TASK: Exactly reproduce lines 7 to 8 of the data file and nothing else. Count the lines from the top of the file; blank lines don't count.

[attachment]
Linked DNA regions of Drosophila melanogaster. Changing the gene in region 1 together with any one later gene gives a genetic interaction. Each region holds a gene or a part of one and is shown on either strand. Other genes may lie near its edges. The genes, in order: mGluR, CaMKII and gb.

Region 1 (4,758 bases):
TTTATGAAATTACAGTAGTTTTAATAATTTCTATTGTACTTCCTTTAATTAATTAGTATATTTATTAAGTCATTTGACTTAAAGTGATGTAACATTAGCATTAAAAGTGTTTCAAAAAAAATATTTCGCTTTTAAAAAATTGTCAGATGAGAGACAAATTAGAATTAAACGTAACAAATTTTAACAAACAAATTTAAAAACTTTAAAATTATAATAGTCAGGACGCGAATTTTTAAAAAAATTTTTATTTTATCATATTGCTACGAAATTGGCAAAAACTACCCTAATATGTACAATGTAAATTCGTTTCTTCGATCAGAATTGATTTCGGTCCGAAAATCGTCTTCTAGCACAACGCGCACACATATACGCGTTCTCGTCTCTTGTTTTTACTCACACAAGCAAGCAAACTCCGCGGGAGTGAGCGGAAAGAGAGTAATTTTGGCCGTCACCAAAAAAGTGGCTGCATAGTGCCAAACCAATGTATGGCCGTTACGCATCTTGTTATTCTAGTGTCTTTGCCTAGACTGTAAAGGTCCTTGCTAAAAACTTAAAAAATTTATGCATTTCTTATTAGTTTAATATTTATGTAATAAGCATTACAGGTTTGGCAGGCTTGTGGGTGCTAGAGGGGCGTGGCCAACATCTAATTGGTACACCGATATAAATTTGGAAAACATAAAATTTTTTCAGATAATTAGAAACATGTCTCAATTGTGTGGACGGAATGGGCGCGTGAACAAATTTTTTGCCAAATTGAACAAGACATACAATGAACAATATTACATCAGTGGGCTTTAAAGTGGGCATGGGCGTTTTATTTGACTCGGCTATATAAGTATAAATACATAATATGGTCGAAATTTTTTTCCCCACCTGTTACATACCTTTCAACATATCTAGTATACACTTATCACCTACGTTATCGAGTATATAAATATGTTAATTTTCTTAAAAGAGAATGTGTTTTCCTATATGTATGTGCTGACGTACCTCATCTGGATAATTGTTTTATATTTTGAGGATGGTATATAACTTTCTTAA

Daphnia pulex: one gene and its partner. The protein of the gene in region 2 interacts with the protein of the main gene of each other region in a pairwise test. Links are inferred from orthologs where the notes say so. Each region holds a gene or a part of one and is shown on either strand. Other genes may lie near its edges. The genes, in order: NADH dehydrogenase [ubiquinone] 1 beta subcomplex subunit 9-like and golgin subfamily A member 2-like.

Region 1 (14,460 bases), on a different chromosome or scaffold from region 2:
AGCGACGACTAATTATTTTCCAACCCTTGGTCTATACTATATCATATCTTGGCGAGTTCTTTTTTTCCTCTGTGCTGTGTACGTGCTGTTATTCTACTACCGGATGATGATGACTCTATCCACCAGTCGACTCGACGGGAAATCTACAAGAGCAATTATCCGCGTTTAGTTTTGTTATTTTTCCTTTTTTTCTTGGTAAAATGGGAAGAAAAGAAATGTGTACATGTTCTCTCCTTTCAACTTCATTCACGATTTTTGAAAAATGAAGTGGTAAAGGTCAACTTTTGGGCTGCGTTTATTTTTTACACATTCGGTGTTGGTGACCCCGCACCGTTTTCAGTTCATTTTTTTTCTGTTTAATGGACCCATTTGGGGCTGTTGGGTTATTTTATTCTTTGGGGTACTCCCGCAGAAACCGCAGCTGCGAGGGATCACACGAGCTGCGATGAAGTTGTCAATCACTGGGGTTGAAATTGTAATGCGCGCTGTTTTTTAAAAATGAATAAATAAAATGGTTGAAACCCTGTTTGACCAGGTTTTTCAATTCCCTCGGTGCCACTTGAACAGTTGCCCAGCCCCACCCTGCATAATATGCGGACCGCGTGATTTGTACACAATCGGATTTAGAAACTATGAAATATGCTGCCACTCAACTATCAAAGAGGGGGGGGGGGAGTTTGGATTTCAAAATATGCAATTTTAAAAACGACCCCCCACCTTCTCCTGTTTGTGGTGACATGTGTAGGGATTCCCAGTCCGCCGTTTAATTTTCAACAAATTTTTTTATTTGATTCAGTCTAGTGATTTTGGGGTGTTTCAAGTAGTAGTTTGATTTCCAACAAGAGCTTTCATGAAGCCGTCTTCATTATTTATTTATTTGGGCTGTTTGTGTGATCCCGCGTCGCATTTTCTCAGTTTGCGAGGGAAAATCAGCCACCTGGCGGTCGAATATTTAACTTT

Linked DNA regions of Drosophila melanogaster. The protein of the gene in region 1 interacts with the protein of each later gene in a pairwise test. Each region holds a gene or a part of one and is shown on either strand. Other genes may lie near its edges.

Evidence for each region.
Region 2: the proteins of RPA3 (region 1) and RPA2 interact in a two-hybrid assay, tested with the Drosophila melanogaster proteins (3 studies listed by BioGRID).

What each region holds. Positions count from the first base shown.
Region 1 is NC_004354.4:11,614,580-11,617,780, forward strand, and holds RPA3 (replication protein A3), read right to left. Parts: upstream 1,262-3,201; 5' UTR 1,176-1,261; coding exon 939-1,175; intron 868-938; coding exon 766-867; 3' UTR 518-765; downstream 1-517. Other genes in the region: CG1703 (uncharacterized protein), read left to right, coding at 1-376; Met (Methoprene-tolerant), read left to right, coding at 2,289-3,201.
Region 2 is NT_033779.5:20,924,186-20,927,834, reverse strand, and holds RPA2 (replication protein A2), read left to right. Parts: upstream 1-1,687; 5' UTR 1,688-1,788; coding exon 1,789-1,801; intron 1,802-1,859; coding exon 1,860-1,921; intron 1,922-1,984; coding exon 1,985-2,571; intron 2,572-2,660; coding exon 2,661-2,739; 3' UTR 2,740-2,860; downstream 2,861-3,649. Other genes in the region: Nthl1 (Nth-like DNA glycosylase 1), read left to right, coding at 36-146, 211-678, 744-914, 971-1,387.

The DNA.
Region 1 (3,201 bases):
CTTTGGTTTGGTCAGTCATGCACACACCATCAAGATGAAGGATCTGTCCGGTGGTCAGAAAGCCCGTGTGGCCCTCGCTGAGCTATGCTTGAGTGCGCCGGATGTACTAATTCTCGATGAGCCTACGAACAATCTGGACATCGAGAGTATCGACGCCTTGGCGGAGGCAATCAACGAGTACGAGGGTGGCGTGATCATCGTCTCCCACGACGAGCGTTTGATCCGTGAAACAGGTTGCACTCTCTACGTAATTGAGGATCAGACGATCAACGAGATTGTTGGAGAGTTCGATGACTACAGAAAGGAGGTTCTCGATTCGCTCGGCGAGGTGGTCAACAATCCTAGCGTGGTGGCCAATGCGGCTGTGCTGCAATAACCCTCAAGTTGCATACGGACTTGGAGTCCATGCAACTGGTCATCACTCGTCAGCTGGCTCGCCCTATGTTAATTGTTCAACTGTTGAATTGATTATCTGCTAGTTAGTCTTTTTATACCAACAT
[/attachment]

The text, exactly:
Linked DNA regions of Drosophila melanogaster. The protein of the gene in region 1 interacts with the protein of each later gene in a pairwise test. Each region holds a gene or a part of one and is shown on either strand. Other genes may lie near its edges.

Evidence for each region.